Cyclists Attacked by BB-Gun-Wielding Teenagers on the Rickenbacker Causeway UPDATED
The Rickenbacker Causeway has proved a dangerous place for bike riders of late. Cyclists Aaron Cohen and Christophe LeCanne were killed by hit-and-run drivers in 2012 and 2010, respectively. Several other cyclists have been injured recently in similar incidents.
But in the past two days, cyclists have started seeing an even more sinister type of assault on the Rickenbacker. Several bikers have been attacked by a silver car full of BB-gun-wielding teenagers. Nolan Farhy was shot in the leg and back at 2 p.m. Thursday afternoon as he peddled near the Rusty Pelican.
"I felt something ricochet off my leg," says Farhy. "It stung. When I looked over, I saw these three kids in a car with the window was down. The kid in the back had something in his hand... and they were laughing."
The teenagers, who were all white, sped off before Farhy could take a photo of their license plate. He returned home with several bloody welts and told his girlfriend the story.
"He didn't want to make a big deal out of it," Christina Warren says. "But what if had been shot and was so shocked that he crashed?"
Farhy isn't the only one reporting such attacks.
"Cyclists be careful riding on KB [Key Biscayne]," wrote local cyclist Michael Nunez on his Facebook page. "There's a grey VW sedan that is shooting (not with a gun, possibly a slingshot) at cyclists while riding. I was hit today, among others as well, and was left with a bruise."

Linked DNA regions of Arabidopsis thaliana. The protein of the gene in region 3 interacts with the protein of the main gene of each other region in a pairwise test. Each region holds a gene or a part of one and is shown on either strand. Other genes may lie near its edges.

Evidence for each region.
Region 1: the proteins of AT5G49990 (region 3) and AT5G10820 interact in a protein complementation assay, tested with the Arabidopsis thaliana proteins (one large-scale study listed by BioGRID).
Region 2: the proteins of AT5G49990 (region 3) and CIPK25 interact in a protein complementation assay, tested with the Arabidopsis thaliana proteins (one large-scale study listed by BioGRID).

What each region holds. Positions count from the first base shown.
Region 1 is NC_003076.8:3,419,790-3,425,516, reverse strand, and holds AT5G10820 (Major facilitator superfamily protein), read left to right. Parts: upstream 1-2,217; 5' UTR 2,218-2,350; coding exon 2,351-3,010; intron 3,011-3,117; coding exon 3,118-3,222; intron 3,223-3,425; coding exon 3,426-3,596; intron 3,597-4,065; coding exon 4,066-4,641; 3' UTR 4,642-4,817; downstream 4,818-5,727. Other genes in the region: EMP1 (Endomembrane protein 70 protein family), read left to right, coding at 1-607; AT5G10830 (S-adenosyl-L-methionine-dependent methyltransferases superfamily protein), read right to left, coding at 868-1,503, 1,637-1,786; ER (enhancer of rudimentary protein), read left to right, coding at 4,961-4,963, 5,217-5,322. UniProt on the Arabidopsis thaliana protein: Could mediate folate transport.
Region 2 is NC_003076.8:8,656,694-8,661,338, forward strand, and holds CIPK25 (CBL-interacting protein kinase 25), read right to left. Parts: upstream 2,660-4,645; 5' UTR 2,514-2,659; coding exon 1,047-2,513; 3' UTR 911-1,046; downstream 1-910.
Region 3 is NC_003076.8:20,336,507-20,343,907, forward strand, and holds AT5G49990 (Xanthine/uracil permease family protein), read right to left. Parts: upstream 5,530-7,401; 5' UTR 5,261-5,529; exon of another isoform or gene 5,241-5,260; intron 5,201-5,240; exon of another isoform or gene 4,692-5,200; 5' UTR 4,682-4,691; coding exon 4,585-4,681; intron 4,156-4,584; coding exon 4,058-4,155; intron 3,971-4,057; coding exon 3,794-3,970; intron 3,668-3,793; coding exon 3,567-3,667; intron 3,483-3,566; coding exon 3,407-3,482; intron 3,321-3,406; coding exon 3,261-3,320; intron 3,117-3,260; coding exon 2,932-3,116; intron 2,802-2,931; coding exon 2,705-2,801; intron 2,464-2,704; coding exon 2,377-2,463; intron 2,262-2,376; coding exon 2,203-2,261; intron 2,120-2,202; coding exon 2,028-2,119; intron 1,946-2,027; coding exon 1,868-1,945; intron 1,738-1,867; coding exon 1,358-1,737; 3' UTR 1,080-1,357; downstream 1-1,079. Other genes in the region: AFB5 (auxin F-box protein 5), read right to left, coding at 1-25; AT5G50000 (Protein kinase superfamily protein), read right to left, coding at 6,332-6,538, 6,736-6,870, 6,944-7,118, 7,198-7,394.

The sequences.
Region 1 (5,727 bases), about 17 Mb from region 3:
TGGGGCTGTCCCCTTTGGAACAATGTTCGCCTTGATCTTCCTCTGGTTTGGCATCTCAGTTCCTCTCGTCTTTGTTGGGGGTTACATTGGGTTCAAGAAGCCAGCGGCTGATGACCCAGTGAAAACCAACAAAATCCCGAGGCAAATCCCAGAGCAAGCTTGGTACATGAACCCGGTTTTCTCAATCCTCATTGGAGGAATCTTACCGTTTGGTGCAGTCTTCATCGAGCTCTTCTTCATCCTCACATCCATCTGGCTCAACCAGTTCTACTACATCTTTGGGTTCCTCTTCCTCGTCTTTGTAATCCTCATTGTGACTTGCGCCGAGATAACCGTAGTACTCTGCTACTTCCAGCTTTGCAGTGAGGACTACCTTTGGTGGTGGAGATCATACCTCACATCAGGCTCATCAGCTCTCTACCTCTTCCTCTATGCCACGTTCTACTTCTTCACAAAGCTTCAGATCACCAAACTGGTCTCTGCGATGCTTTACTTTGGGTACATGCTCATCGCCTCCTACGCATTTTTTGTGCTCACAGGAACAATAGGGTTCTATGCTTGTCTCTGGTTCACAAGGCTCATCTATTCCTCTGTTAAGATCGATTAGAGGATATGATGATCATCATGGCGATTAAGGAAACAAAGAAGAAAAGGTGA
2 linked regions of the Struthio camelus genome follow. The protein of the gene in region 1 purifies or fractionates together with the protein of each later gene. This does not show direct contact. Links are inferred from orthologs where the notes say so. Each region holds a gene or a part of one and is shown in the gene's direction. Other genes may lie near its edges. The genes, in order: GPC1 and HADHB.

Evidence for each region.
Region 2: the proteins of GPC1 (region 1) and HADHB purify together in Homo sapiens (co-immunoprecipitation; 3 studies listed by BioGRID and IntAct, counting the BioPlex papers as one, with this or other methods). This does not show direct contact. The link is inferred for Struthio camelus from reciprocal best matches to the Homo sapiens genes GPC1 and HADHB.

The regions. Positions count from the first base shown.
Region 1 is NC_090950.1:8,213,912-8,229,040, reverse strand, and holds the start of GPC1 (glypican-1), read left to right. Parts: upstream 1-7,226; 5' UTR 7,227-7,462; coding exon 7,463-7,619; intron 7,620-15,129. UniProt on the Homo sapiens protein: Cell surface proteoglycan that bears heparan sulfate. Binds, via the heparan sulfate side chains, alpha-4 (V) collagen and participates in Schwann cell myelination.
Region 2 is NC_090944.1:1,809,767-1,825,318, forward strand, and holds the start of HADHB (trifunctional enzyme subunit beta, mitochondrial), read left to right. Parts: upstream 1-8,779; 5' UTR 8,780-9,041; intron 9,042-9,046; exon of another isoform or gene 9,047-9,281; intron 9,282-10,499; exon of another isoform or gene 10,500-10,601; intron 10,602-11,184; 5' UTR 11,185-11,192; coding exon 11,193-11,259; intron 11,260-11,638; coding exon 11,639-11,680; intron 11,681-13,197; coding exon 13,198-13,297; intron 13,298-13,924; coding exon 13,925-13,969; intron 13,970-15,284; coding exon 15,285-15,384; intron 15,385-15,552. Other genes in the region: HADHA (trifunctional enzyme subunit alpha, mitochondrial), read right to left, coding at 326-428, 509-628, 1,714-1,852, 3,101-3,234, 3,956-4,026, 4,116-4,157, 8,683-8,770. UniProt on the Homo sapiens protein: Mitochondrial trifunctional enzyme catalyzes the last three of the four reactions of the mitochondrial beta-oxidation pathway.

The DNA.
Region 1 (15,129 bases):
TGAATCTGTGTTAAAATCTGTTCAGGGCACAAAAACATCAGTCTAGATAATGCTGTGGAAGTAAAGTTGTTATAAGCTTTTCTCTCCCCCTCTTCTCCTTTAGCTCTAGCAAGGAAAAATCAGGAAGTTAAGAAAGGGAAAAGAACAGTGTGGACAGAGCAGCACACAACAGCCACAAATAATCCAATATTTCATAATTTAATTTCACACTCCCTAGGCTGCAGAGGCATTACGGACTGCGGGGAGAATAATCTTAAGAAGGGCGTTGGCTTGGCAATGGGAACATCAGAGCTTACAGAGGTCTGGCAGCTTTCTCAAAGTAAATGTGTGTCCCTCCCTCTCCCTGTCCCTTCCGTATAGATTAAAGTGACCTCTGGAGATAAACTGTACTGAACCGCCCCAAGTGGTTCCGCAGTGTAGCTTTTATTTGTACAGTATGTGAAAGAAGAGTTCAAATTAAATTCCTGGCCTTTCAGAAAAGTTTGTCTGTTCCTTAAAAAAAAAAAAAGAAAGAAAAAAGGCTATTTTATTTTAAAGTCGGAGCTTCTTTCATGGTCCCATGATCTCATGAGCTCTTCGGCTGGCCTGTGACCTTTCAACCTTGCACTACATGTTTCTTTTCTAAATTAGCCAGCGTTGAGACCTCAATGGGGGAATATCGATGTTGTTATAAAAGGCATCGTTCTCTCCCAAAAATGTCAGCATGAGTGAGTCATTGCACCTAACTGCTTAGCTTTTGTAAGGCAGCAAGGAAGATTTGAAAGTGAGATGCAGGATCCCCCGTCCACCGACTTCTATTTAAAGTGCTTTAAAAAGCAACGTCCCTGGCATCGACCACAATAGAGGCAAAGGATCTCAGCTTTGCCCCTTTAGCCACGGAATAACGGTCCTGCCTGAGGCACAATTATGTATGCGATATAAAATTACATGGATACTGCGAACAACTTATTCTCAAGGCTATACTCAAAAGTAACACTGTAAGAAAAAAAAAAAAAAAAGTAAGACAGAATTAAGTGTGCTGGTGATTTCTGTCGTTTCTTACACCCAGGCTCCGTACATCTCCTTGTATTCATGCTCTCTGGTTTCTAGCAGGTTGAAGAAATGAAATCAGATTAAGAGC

Other cyclists say the Rickenbacker bike lanes have been mined with tacks, although it's unclear whether the same group of teens is responsible.
Courtesy of Leah Weston A tack pulled from Leah Weston's flat tire this morning
"I was riding my bike this morning eastbound in the bike lane when I saw a group of cyclists stopped," writes Leah Weston. "Several of them had their bikes flipped over and were tending to flats. The cyclists said that there were tacks on the ground. I continued on my ride. On my way back, I started to notice that it became harder to ride. When I got back, I pulled out one of the tacks/nails/whatever (see attached photo) from my tire."
Neither Miami-Dade nor Miami police had any information available on the attacks, which technically appear to have occurred in unincorporated Dade.
Farhy says he's had bottles and other items thrown at him before on the Rickenbacker. This time, however, he plans to file a police report and is confident he could identify his attackers if cops let him look at footage from the Rickenbacker tollbooths.
"I wasn't going to make a big deal out of it," he says, "but then this morning they apparently hit a whole group [of cyclists]."
"We all did mischievous things when we were young," Farhy says. "But doing it the second day in a row at 8:30 in the morning? These guys obviously have some kind of intent. Have to be really stupid or have some evil vendetta against bikers."
In fact, Miamians are particularly aggressive towards cyclists, he adds.
"You can have road rage anywhere," says Farhy, who was close friends with Cohen before his accident. "But Miami, in particular, is a difficult place because you have a lot of people from other countries who don't obey the rules of the road... It's the culture in Miami. And it's dangerous."